The in basket; Last autumn I found myself driving a rental car in Virginia, and saw something that made a lot of sense, but that I’d never seen before.
Rather than a milepost marker every mile, there was one every tenth of a mile. I’d always wondered what chance a motorist has of knowing where he is on an unfamiliar highway when reporting an accident or hazard or calling for assistance, when he’d have to walk one way or the other for up to a mile if he guessed wrong before he came to one.
I finally decided to call Virginia to learn their origin and checked on line, too.
The out basket: It turns out mileposts are officially called “reference location signs” if a mile apart, and “intermediate reference location signs” if they are separated by tenths of a mile. Some include the word “enhanced” if they also show direction and route number.
It seems to be an East Coast thing. Virginia has posted intermediate reference location signs along most of its Interstate network in recent years. There are also online comments about them being in Maine, Delaware and Pennsylvania. A lot of the comment wonders about whether they’re worth the money.
Jason Bond of the Virginia Department of Transportation tells me, “In Virginia, there are intermediate mile markers (one-tenth or two-tenth spacing) on Interstate 81 and Interstate 95, the two major north-south interstates. There are also intermediate mile markers on portions of I-66.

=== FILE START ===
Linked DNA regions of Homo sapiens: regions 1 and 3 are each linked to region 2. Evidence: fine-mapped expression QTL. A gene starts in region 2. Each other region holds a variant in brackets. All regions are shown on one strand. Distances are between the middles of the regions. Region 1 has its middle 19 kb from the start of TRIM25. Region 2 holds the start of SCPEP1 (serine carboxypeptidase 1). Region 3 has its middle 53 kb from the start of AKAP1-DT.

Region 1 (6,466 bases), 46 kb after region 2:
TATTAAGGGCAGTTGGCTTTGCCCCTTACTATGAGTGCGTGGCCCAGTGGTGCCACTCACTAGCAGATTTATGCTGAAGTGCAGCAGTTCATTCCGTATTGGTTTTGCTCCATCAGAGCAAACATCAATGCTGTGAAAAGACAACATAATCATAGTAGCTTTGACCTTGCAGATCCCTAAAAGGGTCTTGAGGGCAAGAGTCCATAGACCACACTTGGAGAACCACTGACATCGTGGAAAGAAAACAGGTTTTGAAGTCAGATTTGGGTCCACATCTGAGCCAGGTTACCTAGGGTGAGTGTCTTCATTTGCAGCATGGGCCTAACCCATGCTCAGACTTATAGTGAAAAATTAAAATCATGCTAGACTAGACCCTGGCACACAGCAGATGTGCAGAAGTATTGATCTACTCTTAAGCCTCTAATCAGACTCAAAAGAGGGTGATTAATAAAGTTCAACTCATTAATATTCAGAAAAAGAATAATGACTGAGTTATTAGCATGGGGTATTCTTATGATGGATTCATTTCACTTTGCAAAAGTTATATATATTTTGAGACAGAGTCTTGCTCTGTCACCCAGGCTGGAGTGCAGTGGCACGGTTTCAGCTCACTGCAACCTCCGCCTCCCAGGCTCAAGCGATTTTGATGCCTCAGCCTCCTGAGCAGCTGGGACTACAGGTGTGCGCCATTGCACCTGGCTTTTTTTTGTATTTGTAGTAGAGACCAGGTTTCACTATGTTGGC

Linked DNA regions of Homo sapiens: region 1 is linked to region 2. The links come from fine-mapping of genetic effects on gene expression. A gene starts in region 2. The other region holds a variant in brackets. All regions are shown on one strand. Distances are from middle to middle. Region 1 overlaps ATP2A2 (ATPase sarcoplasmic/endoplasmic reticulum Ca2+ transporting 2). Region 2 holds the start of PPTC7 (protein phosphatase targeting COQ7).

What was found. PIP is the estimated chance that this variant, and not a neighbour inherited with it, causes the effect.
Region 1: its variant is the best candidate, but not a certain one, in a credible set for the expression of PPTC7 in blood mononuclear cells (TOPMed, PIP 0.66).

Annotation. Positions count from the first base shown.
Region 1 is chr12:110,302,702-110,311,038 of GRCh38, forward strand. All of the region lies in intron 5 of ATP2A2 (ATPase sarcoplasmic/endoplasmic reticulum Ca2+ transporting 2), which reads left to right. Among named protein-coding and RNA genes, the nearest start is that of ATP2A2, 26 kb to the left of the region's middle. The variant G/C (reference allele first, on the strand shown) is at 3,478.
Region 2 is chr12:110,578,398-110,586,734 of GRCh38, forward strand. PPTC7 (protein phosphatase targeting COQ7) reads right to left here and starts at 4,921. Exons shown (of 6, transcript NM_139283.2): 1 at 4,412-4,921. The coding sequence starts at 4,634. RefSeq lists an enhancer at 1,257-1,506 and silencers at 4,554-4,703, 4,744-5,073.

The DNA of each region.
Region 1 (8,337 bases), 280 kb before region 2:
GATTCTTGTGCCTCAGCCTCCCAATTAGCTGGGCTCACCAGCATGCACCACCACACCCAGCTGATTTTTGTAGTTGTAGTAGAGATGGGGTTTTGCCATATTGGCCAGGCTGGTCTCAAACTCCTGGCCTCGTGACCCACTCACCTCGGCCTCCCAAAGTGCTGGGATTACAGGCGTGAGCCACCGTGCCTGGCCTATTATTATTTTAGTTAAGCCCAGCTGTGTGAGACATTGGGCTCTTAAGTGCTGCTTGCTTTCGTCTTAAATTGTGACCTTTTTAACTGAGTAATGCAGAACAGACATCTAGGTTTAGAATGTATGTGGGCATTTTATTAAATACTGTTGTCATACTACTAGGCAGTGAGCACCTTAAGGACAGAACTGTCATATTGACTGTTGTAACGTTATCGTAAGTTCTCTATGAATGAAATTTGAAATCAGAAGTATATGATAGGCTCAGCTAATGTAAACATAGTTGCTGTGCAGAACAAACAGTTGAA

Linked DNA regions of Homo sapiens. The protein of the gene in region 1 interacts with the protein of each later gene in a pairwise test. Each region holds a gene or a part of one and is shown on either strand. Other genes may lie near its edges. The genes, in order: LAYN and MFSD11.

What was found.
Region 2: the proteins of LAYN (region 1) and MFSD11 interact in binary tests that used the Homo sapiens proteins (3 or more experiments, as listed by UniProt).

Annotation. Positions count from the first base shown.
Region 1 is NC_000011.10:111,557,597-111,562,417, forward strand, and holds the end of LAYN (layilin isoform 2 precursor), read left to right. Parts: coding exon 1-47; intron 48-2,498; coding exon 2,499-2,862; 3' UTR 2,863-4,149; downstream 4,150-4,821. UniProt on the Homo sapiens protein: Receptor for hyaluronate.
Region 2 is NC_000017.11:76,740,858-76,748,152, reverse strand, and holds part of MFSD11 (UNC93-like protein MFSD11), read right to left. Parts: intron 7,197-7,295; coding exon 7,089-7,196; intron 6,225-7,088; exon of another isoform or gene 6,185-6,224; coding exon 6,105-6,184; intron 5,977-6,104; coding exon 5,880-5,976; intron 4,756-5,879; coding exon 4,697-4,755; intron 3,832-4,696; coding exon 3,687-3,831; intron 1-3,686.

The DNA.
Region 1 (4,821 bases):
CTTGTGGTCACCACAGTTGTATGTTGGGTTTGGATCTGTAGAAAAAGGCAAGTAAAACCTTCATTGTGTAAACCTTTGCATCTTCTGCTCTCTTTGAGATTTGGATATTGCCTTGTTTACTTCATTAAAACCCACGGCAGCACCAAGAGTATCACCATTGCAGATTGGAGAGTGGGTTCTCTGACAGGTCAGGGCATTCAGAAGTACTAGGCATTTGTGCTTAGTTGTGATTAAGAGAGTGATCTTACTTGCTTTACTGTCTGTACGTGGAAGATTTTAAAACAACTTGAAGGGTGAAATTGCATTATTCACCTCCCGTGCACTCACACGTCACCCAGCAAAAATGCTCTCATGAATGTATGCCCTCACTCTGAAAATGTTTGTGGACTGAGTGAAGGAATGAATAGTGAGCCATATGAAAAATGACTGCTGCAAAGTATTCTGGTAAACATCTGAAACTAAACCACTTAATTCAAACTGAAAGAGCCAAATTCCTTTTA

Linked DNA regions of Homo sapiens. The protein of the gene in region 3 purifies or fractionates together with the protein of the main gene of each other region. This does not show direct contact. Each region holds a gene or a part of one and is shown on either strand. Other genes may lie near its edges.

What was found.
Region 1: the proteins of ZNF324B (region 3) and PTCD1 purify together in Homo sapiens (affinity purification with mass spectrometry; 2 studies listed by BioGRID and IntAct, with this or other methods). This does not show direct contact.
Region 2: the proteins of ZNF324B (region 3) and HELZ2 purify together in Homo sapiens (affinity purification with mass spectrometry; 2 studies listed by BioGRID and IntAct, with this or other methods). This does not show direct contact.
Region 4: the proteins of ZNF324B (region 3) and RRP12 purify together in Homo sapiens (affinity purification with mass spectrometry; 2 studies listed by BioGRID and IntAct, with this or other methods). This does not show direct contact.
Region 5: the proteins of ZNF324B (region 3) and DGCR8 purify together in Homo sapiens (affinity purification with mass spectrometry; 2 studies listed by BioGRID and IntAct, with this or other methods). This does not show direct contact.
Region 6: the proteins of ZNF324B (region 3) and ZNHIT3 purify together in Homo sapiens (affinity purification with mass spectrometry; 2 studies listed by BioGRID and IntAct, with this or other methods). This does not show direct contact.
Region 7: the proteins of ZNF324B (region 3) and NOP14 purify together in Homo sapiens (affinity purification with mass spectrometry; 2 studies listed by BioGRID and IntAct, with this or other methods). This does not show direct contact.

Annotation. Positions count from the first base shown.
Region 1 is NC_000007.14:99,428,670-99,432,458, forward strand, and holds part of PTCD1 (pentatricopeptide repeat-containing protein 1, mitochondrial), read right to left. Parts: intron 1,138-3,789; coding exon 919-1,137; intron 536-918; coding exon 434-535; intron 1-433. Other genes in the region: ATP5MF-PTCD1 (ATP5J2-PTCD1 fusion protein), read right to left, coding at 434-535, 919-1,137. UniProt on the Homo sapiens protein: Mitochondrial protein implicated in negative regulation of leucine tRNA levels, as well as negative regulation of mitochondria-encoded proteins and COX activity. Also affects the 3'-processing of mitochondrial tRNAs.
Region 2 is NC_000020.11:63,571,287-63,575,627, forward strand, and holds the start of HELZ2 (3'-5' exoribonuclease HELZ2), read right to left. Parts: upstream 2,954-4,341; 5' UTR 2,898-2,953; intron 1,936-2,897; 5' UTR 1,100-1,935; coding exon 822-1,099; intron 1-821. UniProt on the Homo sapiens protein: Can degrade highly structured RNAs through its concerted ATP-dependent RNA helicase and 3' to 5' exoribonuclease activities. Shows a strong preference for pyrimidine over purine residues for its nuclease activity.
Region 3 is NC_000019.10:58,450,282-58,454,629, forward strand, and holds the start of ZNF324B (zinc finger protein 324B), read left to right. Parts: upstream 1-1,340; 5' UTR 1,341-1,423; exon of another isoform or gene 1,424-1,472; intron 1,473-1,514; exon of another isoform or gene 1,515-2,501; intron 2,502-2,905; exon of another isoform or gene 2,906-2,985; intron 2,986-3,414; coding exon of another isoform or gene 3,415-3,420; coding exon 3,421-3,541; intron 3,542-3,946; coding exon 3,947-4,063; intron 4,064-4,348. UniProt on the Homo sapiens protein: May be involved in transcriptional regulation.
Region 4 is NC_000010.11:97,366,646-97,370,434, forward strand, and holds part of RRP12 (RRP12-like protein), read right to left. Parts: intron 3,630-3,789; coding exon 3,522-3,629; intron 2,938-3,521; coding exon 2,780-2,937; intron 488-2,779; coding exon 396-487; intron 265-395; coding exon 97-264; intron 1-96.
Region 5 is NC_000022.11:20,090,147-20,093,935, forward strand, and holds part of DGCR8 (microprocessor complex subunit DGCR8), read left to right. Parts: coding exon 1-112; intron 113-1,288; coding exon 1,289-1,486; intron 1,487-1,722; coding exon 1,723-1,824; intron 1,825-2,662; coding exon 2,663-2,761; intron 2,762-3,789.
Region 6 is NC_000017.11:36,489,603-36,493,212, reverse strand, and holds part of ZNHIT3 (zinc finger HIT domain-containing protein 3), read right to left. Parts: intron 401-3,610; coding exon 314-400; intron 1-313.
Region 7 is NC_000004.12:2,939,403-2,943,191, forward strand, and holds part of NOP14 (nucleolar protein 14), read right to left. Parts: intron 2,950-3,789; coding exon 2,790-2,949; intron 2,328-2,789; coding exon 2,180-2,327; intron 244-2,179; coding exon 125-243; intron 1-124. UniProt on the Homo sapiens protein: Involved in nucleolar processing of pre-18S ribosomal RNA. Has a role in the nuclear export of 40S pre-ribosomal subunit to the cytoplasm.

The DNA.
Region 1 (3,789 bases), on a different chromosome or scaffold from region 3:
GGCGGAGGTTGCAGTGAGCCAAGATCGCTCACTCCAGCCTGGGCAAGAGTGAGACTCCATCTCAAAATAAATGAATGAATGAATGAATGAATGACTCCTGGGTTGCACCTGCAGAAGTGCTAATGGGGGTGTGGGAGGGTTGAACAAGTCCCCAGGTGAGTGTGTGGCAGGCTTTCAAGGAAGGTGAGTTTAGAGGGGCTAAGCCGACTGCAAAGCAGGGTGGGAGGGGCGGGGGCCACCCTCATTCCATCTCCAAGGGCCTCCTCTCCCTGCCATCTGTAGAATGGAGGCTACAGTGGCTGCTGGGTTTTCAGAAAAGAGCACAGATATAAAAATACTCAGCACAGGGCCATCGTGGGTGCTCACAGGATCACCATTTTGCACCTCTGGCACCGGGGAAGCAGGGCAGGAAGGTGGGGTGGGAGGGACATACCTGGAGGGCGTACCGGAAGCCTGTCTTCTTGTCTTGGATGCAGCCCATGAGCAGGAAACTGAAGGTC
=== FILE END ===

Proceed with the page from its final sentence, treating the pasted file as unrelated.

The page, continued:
“In 2004, VDOT installed the state’s first tenth-mile markers on I-81 which is located in the western part of the state and extends 325 miles from Tennessee to West Virginia.
“In 2005, some two-tenth mile markers were installed as a pilot on segments of I-95, I-64 and I-195.
“The intermediate mile markers were intended to improve safety for stranded motorists, especially those unfamiliar with the area in which they are traveling, by improving their ability to identify their location for assistance.
“The markers were also installed to help VDOT personnel make better estimates of traffic backups and pinpoint work zone locations,” he said.
“Given the expansion of cell phones usage and GPS navigation, VDOT decided not to install immediate mile marker signs on systemwide basis. VDOT now only considers installing two-tenth or one-tenth mile markers at interstate locations to address specific operations or safety issues,” Jason concluded.
I don’t know if they’ve been tried anywhere west of the Mississippi. I’d not seen any in the western states.